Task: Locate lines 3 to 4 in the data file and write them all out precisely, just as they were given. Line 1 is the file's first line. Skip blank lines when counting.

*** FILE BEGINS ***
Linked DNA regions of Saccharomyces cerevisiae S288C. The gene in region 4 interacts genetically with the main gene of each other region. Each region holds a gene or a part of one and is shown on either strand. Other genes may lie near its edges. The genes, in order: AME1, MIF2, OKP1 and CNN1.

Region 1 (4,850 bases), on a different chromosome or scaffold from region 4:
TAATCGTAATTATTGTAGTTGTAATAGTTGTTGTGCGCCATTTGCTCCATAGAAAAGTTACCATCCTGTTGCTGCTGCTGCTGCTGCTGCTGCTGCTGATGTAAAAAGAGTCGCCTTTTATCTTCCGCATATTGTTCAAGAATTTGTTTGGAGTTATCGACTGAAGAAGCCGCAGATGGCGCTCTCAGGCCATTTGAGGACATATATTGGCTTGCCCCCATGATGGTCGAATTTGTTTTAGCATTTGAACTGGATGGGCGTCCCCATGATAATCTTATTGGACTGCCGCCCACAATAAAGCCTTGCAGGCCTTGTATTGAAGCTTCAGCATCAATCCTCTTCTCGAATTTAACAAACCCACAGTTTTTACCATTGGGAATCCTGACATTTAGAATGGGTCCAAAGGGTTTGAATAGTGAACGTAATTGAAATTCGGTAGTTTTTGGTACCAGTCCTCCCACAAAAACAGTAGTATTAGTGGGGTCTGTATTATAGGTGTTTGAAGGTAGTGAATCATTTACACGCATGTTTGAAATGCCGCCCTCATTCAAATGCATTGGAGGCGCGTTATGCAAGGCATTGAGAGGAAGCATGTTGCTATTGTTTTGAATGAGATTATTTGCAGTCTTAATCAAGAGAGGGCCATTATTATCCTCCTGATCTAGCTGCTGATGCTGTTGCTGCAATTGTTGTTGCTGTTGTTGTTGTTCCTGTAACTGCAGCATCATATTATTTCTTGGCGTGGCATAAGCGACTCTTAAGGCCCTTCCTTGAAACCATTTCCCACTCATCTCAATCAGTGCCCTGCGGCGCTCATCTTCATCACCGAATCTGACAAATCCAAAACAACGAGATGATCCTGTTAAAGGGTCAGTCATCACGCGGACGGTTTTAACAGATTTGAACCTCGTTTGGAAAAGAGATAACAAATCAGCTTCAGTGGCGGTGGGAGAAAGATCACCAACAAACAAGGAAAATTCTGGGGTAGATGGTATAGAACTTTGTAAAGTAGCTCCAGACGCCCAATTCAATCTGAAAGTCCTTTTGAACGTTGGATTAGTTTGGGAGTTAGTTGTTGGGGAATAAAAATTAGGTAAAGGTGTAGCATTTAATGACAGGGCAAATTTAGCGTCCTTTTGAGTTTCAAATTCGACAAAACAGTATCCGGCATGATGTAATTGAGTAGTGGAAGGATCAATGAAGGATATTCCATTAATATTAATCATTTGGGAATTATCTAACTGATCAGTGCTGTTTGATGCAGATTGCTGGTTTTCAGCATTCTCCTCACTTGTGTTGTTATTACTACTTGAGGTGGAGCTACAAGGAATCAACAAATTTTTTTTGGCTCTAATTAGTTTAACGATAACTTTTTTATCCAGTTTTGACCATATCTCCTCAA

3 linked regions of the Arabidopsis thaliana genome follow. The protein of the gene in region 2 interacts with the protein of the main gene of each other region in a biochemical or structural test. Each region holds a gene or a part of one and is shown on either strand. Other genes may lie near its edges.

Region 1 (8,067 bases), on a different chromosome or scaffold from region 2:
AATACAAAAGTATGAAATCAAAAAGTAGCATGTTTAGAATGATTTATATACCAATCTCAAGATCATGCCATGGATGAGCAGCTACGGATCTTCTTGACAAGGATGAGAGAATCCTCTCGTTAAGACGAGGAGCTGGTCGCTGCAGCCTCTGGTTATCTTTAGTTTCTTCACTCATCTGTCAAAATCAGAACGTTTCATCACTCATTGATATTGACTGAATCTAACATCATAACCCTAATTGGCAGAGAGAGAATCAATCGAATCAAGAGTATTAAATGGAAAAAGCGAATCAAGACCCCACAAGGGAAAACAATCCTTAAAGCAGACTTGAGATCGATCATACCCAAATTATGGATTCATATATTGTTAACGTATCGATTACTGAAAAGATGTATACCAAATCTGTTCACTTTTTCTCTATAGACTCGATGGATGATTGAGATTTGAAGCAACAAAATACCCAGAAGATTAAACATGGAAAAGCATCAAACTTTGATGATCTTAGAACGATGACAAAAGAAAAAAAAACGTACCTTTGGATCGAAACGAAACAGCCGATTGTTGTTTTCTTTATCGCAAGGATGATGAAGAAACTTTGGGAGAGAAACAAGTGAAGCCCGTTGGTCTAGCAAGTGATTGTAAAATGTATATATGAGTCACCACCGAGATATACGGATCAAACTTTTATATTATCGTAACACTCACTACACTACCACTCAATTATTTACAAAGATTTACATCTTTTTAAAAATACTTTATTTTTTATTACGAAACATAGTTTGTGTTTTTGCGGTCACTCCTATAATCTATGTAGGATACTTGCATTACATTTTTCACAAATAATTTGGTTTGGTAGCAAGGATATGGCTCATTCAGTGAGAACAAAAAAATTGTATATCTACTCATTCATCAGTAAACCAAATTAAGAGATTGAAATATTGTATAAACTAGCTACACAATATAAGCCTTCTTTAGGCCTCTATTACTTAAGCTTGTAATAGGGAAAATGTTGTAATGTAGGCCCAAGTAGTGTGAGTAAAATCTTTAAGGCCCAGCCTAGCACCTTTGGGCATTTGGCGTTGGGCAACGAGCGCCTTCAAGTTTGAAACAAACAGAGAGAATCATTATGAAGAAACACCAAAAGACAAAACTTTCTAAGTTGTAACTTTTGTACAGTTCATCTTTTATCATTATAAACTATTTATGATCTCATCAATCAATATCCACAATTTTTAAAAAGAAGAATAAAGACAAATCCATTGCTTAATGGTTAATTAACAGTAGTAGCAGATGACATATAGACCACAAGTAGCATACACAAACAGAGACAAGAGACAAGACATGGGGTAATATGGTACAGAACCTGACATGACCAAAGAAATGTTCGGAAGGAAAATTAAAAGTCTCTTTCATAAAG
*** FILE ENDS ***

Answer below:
TAATCGTAATTATTGTAGTTGTAATAGTTGTTGTGCGCCATTTGCTCCATAGAAAAGTTACCATCCTGTTGCTGCTGCTGCTGCTGCTGCTGCTGCTGATGTAAAAAGAGTCGCCTTTTATCTTCCGCATATTGTTCAAGAATTTGTTTGGAGTTATCGACTGAAGAAGCCGCAGATGGCGCTCTCAGGCCATTTGAGGACATATATTGGCTTGCCCCCATGATGGTCGAATTTGTTTTAGCATTTGAACTGGATGGGCGTCCCCATGATAATCTTATTGGACTGCCGCCCACAATAAAGCCTTGCAGGCCTTGTATTGAAGCTTCAGCATCAATCCTCTTCTCGAATTTAACAAACCCACAGTTTTTACCATTGGGAATCCTGACATTTAGAATGGGTCCAAAGGGTTTGAATAGTGAACGTAATTGAAATTCGGTAGTTTTTGGTACCAGTCCTCCCACAAAAACAGTAGTATTAGTGGGGTCTGTATTATAGGTGTTTGAAGGTAGTGAATCATTTACACGCATGTTTGAAATGCCGCCCTCATTCAAATGCATTGGAGGCGCGTTATGCAAGGCATTGAGAGGAAGCATGTTGCTATTGTTTTGAATGAGATTATTTGCAGTCTTAATCAAGAGAGGGCCATTATTATCCTCCTGATCTAGCTGCTGATGCTGTTGCTGCAATTGTTGTTGCTGTTGTTGTTGTTCCTGTAACTGCAGCATCATATTATTTCTTGGCGTGGCATAAGCGACTCTTAAGGCCCTTCCTTGAAACCATTTCCCACTCATCTCAATCAGTGCCCTGCGGCGCTCATCTTCATCACCGAATCTGACAAATCCAAAACAACGAGATGATCCTGTTAAAGGGTCAGTCATCACGCGGACGGTTTTAACAGATTTGAACCTCGTTTGGAAAAGAGATAACAAATCAGCTTCAGTGGCGGTGGGAGAAAGATCACCAACAAACAAGGAAAATTCTGGGGTAGATGGTATAGAACTTTGTAAAGTAGCTCCAGACGCCCAATTCAATCTGAAAGTCCTTTTGAACGTTGGATTAGTTTGGGAGTTAGTTGTTGGGGAATAAAAATTAGGTAAAGGTGTAGCATTTAATGACAGGGCAAATTTAGCGTCCTTTTGAGTTTCAAATTCGACAAAACAGTATCCGGCATGATGTAATTGAGTAGTGGAAGGATCAATGAAGGATATTCCATTAATATTAATCATTTGGGAATTATCTAACTGATCAGTGCTGTTTGATGCAGATTGCTGGTTTTCAGCATTCTCCTCACTTGTGTTGTTATTACTACTTGAGGTGGAGCTACAAGGAATCAACAAATTTTTTTTGGCTCTAATTAGTTTAACGATAACTTTTTTATCCAGTTTTGACCATATCTCCTCAA

3 linked regions of the Arabidopsis thaliana genome follow. The protein of the gene in region 2 interacts with the protein of the main gene of each other region in a biochemical or structural test. Each region holds a gene or a part of one and is shown on either strand. Other genes may lie near its edges.